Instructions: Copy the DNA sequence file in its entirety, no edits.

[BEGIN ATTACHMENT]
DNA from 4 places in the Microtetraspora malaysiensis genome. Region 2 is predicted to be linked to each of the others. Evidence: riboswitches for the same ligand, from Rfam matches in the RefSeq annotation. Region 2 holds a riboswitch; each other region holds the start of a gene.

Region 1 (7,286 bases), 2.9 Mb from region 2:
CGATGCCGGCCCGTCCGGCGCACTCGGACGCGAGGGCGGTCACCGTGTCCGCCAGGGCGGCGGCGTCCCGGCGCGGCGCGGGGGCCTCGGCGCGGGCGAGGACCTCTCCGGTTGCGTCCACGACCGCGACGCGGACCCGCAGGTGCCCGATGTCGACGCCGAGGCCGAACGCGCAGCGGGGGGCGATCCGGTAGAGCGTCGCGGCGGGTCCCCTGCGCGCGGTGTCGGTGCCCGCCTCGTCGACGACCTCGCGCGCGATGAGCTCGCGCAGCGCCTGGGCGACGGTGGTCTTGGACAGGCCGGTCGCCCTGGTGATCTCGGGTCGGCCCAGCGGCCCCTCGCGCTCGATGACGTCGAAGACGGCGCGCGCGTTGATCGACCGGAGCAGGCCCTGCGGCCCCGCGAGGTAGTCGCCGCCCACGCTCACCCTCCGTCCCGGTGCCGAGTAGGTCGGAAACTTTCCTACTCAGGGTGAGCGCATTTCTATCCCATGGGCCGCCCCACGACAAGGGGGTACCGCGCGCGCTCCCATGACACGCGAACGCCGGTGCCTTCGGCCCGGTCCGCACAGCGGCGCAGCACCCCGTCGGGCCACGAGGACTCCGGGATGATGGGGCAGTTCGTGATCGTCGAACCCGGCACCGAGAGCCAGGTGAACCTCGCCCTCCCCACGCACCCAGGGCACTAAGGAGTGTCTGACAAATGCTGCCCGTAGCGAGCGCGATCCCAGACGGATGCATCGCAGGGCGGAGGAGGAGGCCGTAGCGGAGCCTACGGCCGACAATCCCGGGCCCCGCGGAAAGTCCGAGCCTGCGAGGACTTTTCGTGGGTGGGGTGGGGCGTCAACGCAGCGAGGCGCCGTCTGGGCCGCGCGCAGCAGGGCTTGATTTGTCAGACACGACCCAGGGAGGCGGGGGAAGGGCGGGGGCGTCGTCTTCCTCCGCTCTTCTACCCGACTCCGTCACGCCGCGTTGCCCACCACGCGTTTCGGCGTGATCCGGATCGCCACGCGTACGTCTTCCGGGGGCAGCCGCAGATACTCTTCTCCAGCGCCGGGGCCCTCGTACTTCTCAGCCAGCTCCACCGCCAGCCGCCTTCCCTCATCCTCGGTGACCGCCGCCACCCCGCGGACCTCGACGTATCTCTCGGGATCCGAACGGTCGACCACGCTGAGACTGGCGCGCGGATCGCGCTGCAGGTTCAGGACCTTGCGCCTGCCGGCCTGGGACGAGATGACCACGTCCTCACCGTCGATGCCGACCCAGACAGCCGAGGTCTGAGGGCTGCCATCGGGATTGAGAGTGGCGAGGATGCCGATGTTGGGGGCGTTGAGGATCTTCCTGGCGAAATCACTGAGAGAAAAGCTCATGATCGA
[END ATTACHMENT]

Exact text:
DNA from 4 places in the Microtetraspora malaysiensis genome. Region 2 is predicted to be linked to each of the others. Evidence: riboswitches for the same ligand, from Rfam matches in the RefSeq annotation. Region 2 holds a riboswitch; each other region holds the start of a gene.

Region 1 (7,286 bases), 2.9 Mb from region 2:
CGATGCCGGCCCGTCCGGCGCACTCGGACGCGAGGGCGGTCACCGTGTCCGCCAGGGCGGCGGCGTCCCGGCGCGGCGCGGGGGCCTCGGCGCGGGCGAGGACCTCTCCGGTTGCGTCCACGACCGCGACGCGGACCCGCAGGTGCCCGATGTCGACGCCGAGGCCGAACGCGCAGCGGGGGGCGATCCGGTAGAGCGTCGCGGCGGGTCCCCTGCGCGCGGTGTCGGTGCCCGCCTCGTCGACGACCTCGCGCGCGATGAGCTCGCGCAGCGCCTGGGCGACGGTGGTCTTGGACAGGCCGGTCGCCCTGGTGATCTCGGGTCGGCCCAGCGGCCCCTCGCGCTCGATGACGTCGAAGACGGCGCGCGCGTTGATCGACCGGAGCAGGCCCTGCGGCCCCGCGAGGTAGTCGCCGCCCACGCTCACCCTCCGTCCCGGTGCCGAGTAGGTCGGAAACTTTCCTACTCAGGGTGAGCGCATTTCTATCCCATGGGCCGCCCCACGACAAGGGGGTACCGCGCGCGCTCCCATGACACGCGAACGCCGGTGCCTTCGGCCCGGTCCGCACAGCGGCGCAGCACCCCGTCGGGCCACGAGGACTCCGGGATGATGGGGCAGTTCGTGATCGTCGAACCCGGCACCGAGAGCCAGGTGAACCTCGCCCTCCCCACGCACCCAGGGCACTAAGGAGTGTCTGACAAATGCTGCCCGTAGCGAGCGCGATCCCAGACGGATGCATCGCAGGGCGGAGGAGGAGGCCGTAGCGGAGCCTACGGCCGACAATCCCGGGCCCCGCGGAAAGTCCGAGCCTGCGAGGACTTTTCGTGGGTGGGGTGGGGCGTCAACGCAGCGAGGCGCCGTCTGGGCCGCGCGCAGCAGGGCTTGATTTGTCAGACACGACCCAGGGAGGCGGGGGAAGGGCGGGGGCGTCGTCTTCCTCCGCTCTTCTACCCGACTCCGTCACGCCGCGTTGCCCACCACGCGTTTCGGCGTGATCCGGATCGCCACGCGTACGTCTTCCGGGGGCAGCCGCAGATACTCTTCTCCAGCGCCGGGGCCCTCGTACTTCTCAGCCAGCTCCACCGCCAGCCGCCTTCCCTCATCCTCGGTGACCGCCGCCACCCCGCGGACCTCGACGTATCTCTCGGGATCCGAACGGTCGACCACGCTGAGACTGGCGCGCGGATCGCGCTGCAGGTTCAGGACCTTGCGCCTGCCGGCCTGGGACGAGATGACCACGTCCTCACCGTCGATGCCGACCCAGACAGCCGAGGTCTGAGGGCTGCCATCGGGATTGAGAGTGGCGAGGATGCCGATGTTGGGGGCGTTGAGGATCTTCCTGGCGAAATCACTGAGAGAAAAGCTCATGATCGA